Double Your Pleasure, Double Your Ethical Violations

You know a lawyer is in trouble when he’s had sex with a client and gets called before the state bar’s disciplinary committee.  You know he’s in really big trouble when the sex isn’t even the biggest ethical issue that the disciplinary committee is investigating.  That’s where a Minnesota attorney found himself after allegedly having an affair with the woman he represented in a divorce proceeding.   As if the affair wasn’t enough, he reportedly billed the women for legal services for the time spent during their sexual encounters. Yikes.

Last month, the Minnesota Supreme Court suspended attorney Thomas Lowe indefinitely for his conduct relating to an affair with a client.   In August of 2011, Lowe began representing  a woman in divorce proceedings against her husband.  Lowe himself was married at the time.   In short order, the two began a sexual affair that lasted nearly six months.  The real kicker is that Lowe was apparently billing his client for the time spent during the affair.  Lowe reportedly billed the women for legal service on the dates of their alleged sexual encounters.  The billing entries were coded as meetings or drafting memoranda.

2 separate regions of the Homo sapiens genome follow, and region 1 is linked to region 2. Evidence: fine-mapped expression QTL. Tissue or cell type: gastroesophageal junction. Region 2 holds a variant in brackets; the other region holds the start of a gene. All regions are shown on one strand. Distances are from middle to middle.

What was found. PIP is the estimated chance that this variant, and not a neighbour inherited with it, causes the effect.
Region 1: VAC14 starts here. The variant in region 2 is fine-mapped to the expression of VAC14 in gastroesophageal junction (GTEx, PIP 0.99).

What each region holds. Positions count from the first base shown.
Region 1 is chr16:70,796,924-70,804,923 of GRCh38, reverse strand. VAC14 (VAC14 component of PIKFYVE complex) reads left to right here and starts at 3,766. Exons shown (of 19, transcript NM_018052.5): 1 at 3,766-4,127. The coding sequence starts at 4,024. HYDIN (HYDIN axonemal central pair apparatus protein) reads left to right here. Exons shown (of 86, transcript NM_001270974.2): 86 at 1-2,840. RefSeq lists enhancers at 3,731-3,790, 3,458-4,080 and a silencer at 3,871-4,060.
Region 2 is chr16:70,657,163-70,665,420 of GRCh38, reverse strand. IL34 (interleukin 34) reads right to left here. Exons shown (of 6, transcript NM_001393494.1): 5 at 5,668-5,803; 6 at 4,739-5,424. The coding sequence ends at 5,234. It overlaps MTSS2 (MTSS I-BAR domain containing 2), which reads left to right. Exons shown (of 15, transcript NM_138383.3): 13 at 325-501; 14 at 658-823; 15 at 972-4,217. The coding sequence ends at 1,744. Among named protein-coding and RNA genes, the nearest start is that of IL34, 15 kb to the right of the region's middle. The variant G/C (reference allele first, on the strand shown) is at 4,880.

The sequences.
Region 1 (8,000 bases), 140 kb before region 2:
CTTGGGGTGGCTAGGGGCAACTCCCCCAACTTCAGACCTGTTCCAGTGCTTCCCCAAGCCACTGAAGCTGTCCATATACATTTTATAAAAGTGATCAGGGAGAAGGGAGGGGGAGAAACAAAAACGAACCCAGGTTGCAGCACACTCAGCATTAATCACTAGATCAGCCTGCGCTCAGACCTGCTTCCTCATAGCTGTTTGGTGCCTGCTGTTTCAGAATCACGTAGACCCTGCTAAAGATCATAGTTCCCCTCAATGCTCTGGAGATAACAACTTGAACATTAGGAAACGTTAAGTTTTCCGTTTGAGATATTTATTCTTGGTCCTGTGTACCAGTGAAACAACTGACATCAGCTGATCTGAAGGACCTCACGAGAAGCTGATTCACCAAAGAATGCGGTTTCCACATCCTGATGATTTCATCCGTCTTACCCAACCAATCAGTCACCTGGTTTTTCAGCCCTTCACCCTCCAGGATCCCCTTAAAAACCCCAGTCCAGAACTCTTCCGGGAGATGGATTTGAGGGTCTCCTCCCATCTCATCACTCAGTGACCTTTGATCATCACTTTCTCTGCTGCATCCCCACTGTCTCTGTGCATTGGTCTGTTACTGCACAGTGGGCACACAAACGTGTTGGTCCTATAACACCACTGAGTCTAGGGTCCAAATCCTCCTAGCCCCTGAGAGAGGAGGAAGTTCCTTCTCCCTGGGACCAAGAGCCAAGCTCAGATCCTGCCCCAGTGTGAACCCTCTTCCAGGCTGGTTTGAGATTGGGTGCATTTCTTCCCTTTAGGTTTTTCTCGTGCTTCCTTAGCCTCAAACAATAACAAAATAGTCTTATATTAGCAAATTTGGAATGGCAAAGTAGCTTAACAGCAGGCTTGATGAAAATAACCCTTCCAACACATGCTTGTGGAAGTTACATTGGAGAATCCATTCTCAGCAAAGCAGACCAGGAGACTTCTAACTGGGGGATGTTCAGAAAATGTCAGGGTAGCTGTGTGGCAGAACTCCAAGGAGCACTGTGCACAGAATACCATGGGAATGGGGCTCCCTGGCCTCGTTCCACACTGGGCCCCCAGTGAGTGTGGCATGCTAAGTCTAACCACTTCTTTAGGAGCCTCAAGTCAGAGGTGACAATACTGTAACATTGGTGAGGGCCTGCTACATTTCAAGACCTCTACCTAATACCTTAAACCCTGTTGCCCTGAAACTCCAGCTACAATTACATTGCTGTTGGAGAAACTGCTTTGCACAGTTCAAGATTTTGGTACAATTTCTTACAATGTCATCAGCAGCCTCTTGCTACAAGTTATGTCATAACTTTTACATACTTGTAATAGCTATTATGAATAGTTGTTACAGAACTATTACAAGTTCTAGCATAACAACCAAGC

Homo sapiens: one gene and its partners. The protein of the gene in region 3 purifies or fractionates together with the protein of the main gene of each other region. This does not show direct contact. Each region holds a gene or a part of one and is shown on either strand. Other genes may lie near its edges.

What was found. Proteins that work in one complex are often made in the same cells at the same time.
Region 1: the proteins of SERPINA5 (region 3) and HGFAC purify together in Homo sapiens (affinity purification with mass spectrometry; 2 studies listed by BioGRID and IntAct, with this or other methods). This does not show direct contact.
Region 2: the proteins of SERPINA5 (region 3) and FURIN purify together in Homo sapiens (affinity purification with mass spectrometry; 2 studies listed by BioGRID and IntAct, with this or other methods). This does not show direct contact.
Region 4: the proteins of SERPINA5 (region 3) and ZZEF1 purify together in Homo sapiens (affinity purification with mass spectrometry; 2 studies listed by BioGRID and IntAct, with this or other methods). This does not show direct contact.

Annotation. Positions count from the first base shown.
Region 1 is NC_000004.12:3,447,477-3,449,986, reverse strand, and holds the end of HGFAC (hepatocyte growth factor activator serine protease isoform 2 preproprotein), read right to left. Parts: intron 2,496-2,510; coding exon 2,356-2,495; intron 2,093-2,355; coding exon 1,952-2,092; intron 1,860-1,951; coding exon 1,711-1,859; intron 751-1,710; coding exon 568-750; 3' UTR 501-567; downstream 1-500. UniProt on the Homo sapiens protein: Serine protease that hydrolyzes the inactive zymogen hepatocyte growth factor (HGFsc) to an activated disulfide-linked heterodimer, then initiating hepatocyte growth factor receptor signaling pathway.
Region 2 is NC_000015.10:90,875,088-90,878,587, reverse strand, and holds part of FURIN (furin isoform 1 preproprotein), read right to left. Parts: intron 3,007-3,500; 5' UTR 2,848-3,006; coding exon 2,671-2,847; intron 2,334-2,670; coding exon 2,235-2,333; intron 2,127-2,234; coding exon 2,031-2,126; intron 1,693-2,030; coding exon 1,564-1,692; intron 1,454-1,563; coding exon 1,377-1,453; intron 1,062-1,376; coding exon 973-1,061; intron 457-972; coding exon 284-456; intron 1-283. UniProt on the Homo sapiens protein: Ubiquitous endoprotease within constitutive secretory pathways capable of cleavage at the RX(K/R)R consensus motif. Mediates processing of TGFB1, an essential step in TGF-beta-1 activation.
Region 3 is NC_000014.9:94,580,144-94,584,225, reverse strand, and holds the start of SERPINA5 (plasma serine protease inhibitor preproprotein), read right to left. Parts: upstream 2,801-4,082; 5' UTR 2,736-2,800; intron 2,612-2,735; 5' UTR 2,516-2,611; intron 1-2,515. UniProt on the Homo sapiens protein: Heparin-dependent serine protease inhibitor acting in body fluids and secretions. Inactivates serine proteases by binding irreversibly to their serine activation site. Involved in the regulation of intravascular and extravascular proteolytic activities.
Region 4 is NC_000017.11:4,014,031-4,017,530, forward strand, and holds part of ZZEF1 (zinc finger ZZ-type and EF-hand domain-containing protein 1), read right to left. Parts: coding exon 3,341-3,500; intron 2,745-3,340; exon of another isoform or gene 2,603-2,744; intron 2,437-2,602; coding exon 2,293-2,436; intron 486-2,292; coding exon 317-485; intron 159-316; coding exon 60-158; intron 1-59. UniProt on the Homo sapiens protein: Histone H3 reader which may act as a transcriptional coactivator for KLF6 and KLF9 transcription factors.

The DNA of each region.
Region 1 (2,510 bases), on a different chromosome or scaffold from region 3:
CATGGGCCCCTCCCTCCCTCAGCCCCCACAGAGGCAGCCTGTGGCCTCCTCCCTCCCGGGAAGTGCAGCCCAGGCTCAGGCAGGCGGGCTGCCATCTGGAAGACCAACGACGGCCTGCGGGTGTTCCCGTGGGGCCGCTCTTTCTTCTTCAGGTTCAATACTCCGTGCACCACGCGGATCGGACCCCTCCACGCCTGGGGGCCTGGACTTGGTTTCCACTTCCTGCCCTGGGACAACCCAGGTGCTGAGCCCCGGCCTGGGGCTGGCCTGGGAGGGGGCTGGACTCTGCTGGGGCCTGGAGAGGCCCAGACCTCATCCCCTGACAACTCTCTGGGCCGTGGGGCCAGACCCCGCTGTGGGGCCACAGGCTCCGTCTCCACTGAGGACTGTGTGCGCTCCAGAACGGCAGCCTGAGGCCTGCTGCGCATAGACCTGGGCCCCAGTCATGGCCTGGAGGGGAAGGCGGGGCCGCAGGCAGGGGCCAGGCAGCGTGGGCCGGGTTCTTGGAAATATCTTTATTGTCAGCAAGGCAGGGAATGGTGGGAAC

In fairness, there’s no ABA billing code to properly cover this kind of thing.

Things took a serious turn after he terminated the affair and withdrew as her attorney.   Lowe’s client, who had a history of mental health issues, attempted to take her own life when he ended the affair.   She was then hospitalized, at which she disclosed the affair.

Eventually, the information found its way to the Office of Lawyers Professional Responsibility  Of course, Lowe initially denied much of the allegations.   He later changed his stance to “unconditionally” admit the allegations.   The indefinite suspension by the Minnesota Supreme Court was accompanied by an order that he would not have a chance for reinstatement for at least 15 months.

Lowe’s disciplinary records reveal that in 1997 he was reportedly placed on probation for an offense involving cocaine.   But wasn’t just that he used or possessed cocaine.  He allegedly bought the cocaine from a client.  All we can say is, wow!


  1. He charged a client for the time spent having sex with her? Why isn’t he facing criminal charges for prostitution?